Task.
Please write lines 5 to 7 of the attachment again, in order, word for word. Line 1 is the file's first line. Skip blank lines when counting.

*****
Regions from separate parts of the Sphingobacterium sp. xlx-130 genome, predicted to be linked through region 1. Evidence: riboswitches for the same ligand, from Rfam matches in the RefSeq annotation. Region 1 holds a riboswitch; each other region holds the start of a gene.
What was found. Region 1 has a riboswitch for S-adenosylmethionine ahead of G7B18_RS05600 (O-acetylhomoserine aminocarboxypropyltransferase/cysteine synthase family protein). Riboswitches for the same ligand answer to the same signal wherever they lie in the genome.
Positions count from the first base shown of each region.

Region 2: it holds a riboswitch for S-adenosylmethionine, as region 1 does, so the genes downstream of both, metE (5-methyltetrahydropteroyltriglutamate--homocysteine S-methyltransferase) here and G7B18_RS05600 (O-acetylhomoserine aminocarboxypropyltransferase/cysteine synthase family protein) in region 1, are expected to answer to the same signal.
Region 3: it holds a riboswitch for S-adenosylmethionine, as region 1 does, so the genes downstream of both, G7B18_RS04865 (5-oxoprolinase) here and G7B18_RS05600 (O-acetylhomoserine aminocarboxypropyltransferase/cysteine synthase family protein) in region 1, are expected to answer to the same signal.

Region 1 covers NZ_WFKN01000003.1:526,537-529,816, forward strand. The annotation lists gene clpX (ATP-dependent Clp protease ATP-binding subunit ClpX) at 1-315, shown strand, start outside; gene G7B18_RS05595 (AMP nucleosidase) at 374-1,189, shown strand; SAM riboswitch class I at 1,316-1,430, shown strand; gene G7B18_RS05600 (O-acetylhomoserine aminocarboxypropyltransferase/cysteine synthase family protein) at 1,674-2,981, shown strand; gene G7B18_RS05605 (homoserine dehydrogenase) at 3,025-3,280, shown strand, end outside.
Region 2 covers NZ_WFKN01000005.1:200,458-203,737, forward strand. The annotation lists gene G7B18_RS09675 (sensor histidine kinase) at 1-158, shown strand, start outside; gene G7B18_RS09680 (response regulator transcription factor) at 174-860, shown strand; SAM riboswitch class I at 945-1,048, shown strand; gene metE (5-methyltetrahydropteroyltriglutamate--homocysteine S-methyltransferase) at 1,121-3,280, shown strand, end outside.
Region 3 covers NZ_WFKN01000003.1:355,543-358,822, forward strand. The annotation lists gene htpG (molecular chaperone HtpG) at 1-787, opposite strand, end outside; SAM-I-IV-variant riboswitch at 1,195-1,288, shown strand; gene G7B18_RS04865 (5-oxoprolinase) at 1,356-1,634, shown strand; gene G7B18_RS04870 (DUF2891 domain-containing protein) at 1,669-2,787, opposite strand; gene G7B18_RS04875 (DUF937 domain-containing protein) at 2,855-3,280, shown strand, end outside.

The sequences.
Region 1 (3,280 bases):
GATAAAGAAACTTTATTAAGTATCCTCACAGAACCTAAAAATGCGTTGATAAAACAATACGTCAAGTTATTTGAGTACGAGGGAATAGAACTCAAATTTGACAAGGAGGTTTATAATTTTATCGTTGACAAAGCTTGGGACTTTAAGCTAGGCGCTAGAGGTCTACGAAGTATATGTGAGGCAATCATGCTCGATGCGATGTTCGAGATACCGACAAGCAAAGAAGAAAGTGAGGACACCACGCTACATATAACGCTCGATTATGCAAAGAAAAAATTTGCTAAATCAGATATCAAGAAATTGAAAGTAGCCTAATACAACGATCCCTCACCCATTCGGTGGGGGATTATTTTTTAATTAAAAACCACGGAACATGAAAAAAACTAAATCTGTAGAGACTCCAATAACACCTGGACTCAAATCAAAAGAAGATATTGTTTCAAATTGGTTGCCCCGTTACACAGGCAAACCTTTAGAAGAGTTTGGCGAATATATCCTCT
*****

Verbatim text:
Region 3: it holds a riboswitch for S-adenosylmethionine, as region 1 does, so the genes downstream of both, G7B18_RS04865 (5-oxoprolinase) here and G7B18_RS05600 (O-acetylhomoserine aminocarboxypropyltransferase/cysteine synthase family protein) in region 1, are expected to answer to the same signal.

Region 1 covers NZ_WFKN01000003.1:526,537-529,816, forward strand. The annotation lists gene clpX (ATP-dependent Clp protease ATP-binding subunit ClpX) at 1-315, shown strand, start outside; gene G7B18_RS05595 (AMP nucleosidase) at 374-1,189, shown strand; SAM riboswitch class I at 1,316-1,430, shown strand; gene G7B18_RS05600 (O-acetylhomoserine aminocarboxypropyltransferase/cysteine synthase family protein) at 1,674-2,981, shown strand; gene G7B18_RS05605 (homoserine dehydrogenase) at 3,025-3,280, shown strand, end outside.
Region 2 covers NZ_WFKN01000005.1:200,458-203,737, forward strand. The annotation lists gene G7B18_RS09675 (sensor histidine kinase) at 1-158, shown strand, start outside; gene G7B18_RS09680 (response regulator transcription factor) at 174-860, shown strand; SAM riboswitch class I at 945-1,048, shown strand; gene metE (5-methyltetrahydropteroyltriglutamate--homocysteine S-methyltransferase) at 1,121-3,280, shown strand, end outside.